Adults and children alike develop such meaningful connections with our canine counterparts that it’s easy to get carried away with sentiment. The best kind of dog book reaches beyond easily captured sentimentality to illuminate something true about ourselves as we examine our relationships with our furry friends. These four picture books for preschoolers do exactly that.
In Patricia Carlin’s Alfie Is Not Afraid, a young dog owner claims his pup isn’t afraid of anything, which is why they’re going camping: “Just the two of us. Alone in the wild.” Readers can clearly see, however, that the little black-and-white Alfie is the opposite of “not afraid.” The loyal friendship between spindly-limbed boy and sturdy, low-to-the-ground dog is apparent in text and pictures on every amusing page. (3–7 years, Disney-Hyperion)
According to young Henry in Amy Hest’s Charley’s First Night, adopting a pup is a simple process: he names him Charley, carries him home, shows him around, agrees to feed and walk him, and also agrees to his sleeping in the kitchen “forever,” though — predictably — both wind up in Henry’s bed by night’s end. Helen Oxenbury’s art subtly transforms this forthright account into an unsentimental yet adorable recasting of an ever-reliable theme. (3–7 years, Candlewick)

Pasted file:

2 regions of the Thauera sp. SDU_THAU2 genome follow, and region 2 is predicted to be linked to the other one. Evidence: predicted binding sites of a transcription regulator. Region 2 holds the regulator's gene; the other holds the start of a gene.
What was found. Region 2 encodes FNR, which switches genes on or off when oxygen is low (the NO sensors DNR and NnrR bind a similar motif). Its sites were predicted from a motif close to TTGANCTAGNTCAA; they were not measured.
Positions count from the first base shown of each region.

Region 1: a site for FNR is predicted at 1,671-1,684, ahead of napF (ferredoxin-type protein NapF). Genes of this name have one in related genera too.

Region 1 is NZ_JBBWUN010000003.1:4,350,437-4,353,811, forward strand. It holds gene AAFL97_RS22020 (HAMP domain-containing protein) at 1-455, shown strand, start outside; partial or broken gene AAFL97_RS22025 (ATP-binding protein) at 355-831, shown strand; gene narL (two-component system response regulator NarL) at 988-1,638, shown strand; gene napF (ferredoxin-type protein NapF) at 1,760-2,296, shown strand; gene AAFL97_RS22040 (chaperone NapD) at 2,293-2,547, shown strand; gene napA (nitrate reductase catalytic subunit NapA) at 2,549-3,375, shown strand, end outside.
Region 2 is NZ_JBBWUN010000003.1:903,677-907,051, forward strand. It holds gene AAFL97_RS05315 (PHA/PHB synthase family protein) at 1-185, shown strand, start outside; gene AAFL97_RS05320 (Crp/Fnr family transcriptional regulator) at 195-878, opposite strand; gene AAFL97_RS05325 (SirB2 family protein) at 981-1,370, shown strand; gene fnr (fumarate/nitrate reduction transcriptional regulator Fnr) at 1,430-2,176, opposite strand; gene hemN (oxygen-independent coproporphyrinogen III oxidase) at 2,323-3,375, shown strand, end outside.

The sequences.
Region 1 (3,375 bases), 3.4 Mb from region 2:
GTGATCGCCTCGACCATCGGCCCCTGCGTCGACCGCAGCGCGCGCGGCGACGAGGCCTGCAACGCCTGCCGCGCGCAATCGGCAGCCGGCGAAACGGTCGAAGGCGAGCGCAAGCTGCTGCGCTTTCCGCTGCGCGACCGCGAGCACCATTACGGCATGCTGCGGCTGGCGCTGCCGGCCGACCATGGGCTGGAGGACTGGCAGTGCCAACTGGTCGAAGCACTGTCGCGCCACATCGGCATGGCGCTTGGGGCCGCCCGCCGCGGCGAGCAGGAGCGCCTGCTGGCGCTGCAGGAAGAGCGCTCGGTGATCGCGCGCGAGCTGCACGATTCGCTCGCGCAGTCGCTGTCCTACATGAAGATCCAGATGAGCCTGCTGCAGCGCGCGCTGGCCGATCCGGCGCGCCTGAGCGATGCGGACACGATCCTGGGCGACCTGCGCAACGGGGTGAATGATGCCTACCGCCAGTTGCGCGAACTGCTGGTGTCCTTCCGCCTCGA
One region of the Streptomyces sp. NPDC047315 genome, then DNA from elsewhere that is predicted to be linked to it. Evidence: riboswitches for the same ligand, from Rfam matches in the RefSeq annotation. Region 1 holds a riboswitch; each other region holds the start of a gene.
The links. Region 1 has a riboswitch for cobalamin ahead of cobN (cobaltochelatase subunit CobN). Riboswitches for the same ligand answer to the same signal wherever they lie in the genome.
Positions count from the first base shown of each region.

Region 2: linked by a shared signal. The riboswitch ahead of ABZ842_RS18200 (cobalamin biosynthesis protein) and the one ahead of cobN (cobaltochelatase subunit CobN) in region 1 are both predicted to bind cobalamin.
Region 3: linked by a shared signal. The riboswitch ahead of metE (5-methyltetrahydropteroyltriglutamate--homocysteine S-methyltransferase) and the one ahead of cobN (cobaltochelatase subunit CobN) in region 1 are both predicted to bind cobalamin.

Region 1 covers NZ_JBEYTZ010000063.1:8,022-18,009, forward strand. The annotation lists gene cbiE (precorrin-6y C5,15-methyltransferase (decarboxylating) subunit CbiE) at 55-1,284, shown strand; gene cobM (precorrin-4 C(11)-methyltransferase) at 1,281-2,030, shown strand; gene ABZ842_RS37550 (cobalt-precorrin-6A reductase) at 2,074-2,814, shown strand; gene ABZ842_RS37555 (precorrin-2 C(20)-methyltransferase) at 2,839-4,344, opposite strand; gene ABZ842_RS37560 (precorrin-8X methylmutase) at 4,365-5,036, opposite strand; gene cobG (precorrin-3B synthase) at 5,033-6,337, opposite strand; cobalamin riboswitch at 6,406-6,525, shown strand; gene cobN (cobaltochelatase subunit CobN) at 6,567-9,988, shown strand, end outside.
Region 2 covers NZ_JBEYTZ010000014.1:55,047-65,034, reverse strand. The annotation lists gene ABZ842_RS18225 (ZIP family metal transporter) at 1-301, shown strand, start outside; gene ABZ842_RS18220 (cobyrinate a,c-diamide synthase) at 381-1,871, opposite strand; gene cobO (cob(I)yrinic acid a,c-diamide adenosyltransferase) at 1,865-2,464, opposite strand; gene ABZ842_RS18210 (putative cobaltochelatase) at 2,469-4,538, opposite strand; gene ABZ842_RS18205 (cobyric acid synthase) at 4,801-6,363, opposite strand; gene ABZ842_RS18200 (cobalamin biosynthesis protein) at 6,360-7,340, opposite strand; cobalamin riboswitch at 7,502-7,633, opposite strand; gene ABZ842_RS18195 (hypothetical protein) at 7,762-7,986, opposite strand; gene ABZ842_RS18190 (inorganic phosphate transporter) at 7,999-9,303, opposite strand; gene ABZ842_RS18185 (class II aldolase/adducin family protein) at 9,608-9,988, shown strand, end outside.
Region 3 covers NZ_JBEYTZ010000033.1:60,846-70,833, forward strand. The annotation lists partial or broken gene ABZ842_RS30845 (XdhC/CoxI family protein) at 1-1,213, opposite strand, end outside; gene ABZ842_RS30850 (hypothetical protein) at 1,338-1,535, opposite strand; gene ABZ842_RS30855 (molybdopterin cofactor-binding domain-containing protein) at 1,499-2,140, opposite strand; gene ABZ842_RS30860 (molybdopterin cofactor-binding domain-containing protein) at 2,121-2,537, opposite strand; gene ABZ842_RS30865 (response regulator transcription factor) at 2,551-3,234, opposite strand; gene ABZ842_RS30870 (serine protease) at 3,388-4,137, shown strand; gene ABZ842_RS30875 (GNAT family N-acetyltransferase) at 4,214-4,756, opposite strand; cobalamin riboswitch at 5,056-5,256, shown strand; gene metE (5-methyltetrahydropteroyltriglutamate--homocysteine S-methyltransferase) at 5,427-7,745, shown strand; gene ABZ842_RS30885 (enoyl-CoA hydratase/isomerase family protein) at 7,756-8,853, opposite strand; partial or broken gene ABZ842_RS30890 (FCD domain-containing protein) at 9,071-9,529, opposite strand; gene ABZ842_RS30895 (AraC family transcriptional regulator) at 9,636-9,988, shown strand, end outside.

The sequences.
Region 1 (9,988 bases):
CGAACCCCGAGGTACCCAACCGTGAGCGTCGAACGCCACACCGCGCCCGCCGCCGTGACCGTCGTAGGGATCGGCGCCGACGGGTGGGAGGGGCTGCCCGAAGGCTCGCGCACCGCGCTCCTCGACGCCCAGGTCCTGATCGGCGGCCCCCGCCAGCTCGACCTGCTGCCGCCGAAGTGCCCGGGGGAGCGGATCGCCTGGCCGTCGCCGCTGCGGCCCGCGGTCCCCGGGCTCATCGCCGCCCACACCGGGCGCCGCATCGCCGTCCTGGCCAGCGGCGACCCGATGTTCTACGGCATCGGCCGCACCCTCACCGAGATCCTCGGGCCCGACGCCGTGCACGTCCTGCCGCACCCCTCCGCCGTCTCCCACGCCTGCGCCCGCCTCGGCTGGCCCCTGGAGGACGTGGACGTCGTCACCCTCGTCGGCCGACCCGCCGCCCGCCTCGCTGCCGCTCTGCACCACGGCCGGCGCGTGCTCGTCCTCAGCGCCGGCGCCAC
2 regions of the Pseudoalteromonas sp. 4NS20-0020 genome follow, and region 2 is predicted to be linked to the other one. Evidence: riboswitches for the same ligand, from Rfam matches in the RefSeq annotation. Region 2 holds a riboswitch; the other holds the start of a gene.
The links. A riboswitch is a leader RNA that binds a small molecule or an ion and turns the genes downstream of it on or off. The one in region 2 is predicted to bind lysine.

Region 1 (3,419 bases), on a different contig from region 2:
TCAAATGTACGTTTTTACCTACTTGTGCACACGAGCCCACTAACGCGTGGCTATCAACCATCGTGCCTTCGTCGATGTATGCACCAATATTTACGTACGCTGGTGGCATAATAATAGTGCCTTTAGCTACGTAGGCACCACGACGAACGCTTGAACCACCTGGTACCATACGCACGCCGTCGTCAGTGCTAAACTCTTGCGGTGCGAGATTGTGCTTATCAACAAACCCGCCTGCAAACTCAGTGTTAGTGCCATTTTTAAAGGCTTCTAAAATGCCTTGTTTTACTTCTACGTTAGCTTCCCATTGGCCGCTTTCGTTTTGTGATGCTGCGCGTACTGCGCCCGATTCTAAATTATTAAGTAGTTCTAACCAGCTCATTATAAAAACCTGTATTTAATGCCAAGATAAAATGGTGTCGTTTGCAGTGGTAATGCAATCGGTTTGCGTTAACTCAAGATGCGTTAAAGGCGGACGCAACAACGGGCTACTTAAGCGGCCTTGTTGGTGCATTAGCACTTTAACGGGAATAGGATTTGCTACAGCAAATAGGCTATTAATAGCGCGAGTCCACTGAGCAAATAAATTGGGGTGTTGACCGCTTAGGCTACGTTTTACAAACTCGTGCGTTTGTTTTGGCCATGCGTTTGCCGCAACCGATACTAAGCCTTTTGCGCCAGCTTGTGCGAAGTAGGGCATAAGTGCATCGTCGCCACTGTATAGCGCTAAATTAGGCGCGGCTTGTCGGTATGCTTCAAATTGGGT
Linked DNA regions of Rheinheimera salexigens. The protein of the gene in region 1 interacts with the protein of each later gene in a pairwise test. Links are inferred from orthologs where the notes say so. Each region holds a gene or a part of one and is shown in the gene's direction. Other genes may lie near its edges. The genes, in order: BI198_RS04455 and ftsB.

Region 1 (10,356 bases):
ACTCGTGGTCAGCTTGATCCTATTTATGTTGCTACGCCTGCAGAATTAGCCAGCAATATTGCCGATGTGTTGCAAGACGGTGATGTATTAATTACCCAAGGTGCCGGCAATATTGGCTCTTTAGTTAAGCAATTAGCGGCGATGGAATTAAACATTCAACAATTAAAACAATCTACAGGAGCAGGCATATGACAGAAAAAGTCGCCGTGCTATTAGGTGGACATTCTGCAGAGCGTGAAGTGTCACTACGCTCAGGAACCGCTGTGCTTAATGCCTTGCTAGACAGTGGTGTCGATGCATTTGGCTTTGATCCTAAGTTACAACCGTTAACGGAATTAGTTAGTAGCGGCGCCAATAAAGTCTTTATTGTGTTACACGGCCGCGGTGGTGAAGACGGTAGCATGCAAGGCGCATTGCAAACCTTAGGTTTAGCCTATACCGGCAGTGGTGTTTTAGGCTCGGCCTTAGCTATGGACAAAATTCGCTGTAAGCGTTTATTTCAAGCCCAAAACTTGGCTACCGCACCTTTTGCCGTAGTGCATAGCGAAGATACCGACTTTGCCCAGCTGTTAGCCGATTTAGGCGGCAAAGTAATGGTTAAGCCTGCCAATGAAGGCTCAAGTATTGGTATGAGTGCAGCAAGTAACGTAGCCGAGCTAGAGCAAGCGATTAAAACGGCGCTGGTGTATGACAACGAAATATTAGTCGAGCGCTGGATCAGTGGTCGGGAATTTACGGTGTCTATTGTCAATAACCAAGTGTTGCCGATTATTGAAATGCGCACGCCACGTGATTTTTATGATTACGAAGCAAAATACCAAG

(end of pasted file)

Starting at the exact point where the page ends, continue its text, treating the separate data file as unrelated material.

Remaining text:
The urban cattle dog of Janet Stevens and Susan Stevens Crummel’s Find a Cow NOW! spends his day zipping around the apartment trying to round things up. Bird, tired of this, explains Dog’s true calling: “Go! Find a cow NOW!” so Dog heads to the country. Knowing nothing of farm life, confused Dog tries to herd a chicken, a pig, etc., until a large animal with an udder offers to act as his escort. Stevens packs emotion into the canine’s frenetic movements and the cow’s gentle eyes. (3–7 years, Holiday)
The dog protagonists of Boot & Shoe share a lot of things, but Boot prefers the back porch and Shoe the front. When a squirrel gets both dogs riled up enough to give chase, each ends up on the wrong porch — and decides to wait for the other. The sprightly lines of Marla Frazee’s black-pencil and gouache illustrations add to the humor of this nimble tale of misplaced assumptions. (3–7 years, Beach Lane/Simon)
From the January 2013 issue of Notes from the Horn Book.